You often speak about therapy as an intelligent way to make life easier.
Making the prison more comfortable. Yes, well, obviously people over many hundreds of years have been in fear, or whatever, and they’ve turned to religion, basically, to comfort them. You know, religion is the opium of the people. And somehow, that is beginning to fall apart in this apparent world. But I think a lot of people are turning to therapy to try and make themselves feel more comfortable in their separation.
As far as I‘m concerned, therapy is the most intelligent thing around, but only to make the prison more comfortable. It has no bearing on awakening, because it’s working on an apparent individual who’s still separate. So you can work on anger with someone, and it may be that for a while he could think that he’s dealing with that anger, but underneath all of that anger or jealousy or neurosis or longing, there is one thing that isn’t dealt with in therapy, and that is separation. So in therapy you’re always trying to plug one hole by pulling something out of another hole.
You have a beautiful expression for this: it’s just moving the furniture around.
Yes, (laughing). People say to me: ‘Oh, you’re saying that meditation and therapy are rubbish’. But I’m not saying that. Meditation and therapy are what they are, they are just things that are happening. What I’m really saying is that there’s no one ever to have chosen anything. There’s no one who can choose to meditate or go to therapy.
Yes, it happens or it doesn’t happen. Still, to some people it can be soothing or helpful.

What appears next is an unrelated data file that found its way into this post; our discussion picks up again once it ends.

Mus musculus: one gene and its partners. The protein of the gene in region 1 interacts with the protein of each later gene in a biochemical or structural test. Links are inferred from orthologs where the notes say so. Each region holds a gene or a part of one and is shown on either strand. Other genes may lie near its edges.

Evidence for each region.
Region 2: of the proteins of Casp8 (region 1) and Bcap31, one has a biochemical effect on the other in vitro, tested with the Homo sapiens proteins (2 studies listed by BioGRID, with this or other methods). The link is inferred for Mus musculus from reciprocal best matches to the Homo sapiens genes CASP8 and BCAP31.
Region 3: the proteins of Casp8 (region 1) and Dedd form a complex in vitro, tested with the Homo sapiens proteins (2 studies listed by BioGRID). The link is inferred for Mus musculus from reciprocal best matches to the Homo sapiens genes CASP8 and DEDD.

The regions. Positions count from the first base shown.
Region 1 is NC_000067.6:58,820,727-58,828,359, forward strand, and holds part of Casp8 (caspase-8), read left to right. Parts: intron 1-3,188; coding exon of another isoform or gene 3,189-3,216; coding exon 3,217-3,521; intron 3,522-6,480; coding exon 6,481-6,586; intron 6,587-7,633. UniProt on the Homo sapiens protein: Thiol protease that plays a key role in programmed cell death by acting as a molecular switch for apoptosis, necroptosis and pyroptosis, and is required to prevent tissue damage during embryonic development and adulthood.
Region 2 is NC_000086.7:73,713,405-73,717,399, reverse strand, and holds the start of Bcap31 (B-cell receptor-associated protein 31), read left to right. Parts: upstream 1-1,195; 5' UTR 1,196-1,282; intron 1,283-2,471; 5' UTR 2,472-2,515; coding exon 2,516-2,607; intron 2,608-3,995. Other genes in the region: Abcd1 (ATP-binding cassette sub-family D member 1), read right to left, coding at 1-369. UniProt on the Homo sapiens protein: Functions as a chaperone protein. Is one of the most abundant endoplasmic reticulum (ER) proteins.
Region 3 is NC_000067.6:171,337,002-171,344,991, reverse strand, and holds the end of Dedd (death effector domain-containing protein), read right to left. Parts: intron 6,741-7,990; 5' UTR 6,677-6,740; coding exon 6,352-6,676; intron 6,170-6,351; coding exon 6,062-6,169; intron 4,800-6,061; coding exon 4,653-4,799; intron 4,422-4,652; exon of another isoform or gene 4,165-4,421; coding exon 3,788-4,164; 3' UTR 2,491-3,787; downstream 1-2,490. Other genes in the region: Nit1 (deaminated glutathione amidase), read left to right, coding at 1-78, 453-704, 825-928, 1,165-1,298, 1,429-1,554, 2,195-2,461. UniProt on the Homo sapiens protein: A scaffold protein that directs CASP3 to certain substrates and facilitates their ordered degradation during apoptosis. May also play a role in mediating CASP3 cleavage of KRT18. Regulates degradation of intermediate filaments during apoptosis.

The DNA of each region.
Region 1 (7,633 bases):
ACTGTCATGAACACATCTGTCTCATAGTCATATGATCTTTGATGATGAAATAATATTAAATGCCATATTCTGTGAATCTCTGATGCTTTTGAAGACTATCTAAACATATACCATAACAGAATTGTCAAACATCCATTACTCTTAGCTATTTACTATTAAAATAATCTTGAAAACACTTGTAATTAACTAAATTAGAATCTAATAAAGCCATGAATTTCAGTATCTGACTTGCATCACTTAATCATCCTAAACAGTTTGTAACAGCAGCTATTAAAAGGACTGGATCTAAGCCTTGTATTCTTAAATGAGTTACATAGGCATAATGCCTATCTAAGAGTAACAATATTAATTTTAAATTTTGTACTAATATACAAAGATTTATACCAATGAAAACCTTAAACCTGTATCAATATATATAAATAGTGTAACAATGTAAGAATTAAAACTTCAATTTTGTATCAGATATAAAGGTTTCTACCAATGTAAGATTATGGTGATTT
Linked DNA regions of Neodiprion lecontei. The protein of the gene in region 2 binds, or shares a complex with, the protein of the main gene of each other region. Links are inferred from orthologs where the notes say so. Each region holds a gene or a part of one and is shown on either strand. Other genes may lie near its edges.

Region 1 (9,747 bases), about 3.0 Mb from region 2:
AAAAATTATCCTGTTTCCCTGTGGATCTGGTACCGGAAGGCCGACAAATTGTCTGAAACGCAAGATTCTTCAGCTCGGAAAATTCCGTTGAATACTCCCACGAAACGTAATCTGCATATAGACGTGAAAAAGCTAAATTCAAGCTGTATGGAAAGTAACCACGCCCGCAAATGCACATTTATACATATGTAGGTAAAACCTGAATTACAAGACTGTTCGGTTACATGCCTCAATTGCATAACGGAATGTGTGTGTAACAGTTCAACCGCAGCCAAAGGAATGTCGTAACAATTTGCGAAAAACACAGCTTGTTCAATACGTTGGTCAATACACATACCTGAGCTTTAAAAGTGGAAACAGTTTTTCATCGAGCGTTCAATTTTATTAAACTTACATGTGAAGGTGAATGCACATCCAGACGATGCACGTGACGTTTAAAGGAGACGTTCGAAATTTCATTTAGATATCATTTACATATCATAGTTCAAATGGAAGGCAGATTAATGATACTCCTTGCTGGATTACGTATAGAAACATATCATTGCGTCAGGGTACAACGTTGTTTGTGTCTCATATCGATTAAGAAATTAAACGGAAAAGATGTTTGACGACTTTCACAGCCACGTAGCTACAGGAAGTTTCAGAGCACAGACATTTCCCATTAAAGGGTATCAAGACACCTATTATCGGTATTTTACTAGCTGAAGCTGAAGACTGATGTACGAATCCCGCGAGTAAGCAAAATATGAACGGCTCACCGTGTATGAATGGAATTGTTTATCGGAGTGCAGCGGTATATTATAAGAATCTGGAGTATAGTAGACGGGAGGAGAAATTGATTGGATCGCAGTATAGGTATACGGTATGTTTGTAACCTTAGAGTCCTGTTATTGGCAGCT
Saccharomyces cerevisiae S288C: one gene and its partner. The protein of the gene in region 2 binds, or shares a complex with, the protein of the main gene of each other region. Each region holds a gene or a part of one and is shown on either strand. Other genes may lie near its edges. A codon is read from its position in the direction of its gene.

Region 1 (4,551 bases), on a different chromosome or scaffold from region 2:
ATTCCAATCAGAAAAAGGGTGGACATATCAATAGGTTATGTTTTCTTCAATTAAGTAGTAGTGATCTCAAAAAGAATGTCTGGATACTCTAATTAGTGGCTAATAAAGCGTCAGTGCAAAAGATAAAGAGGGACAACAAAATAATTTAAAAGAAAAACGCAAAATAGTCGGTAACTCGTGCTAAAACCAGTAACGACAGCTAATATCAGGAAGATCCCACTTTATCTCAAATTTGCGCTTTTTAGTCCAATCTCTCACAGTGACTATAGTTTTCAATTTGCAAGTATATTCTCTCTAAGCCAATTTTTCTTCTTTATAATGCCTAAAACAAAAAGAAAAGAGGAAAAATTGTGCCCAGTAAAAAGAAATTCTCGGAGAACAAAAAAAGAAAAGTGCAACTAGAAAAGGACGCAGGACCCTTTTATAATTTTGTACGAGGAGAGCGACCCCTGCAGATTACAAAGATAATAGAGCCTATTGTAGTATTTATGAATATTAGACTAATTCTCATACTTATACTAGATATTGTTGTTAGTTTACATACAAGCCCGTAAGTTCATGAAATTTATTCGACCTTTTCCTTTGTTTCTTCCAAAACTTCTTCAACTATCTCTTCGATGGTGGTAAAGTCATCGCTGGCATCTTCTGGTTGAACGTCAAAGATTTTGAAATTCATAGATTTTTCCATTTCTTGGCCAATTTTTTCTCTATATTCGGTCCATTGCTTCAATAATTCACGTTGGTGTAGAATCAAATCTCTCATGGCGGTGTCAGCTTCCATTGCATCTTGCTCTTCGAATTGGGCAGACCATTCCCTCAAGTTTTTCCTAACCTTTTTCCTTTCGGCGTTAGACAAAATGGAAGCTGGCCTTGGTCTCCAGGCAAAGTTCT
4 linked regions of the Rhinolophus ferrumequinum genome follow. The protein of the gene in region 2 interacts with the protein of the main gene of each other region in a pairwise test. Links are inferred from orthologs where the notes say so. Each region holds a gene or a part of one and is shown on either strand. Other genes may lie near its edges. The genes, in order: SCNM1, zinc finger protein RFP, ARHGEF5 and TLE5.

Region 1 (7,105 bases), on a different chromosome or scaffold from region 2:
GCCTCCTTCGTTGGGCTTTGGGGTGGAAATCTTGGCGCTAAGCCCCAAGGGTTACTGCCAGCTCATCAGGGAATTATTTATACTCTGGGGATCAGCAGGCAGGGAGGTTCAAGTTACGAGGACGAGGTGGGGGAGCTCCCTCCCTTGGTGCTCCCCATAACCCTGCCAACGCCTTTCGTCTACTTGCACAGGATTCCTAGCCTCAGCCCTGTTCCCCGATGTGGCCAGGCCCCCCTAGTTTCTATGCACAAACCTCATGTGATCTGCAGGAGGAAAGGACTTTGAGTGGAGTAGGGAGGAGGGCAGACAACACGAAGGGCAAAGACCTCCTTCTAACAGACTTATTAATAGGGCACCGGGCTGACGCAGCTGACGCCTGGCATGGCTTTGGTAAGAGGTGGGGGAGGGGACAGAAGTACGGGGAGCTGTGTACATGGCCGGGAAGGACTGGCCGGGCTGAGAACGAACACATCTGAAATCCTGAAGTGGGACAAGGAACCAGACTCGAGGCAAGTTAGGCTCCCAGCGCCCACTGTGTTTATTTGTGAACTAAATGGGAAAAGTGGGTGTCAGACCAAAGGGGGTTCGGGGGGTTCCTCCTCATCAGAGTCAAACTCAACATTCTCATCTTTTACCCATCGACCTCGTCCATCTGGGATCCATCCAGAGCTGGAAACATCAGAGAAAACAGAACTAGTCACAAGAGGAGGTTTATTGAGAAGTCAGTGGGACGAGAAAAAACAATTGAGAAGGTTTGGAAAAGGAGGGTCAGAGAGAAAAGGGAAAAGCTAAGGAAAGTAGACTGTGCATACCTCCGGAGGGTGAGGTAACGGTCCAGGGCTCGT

Oh yes. It’s so intelligent. But it’s all still in the dream.
Yes, but some people have nightmares for dreams. So if the nightmare changes in a more comfortable dream….
Why not make the dream better? And anyway, you can’t do anything about it. It just happens.
Still, I find that more and more therapists try to integrate the nondual perspective into their therapy. Do you think that’s possible?
That depends. What I’m finding is that there’s a lot of books around called Advaita books, there’s a lot of talk about nonduality. I’ve been to America recently, and there are hundreds of different processes going on, and therapies and teachers who claim to be nondual. Nondual has become the fashionable word. In America you go out and buy a nondual hamburger nowadays, (laughing)! It has absolutely no connection to nonduality. These people speak in a nondual way and say: there is only Oneness, and then they start saying: in the meantime, you have to do something like meditating in order to find .…. It’s so contradictory.
How do people in America react to your talks?
Oh, some are aghast. There’s frustration, anger, and a sort of laughter and hysteria that happens around this continuous saying that there is no one, there is nothing. “But what about this”, and “what about…”, and “what can I do about…”, you know. It’s just wonderful to listen to.
Our society is so very much into doing.
Certainly, when you tell some people that there is no one, and that there is no choice….that’s the last thing they want to hear. Well, in all fairness, it’s the last thing anyone wants to hear. What we fear most is our own absence. But there’s nothing to fear. This is all there is. But for most people there is this fear of losing themselves. They are afraid of losing control.
What touched me deeply the last time I attended a meeting of yours, was the silence between the answers you gave and the next question.
In the meetings we talk together, and at some level that’s a description of something, it points to something beyond expression. But the most powerful thing in the room is the energy of boundlessness.
That’s why the idea of having a silent retreat is so ridiculous. It’s artificial, because silence just naturally arises. Even in speaking these words now, this is only silence speaking”.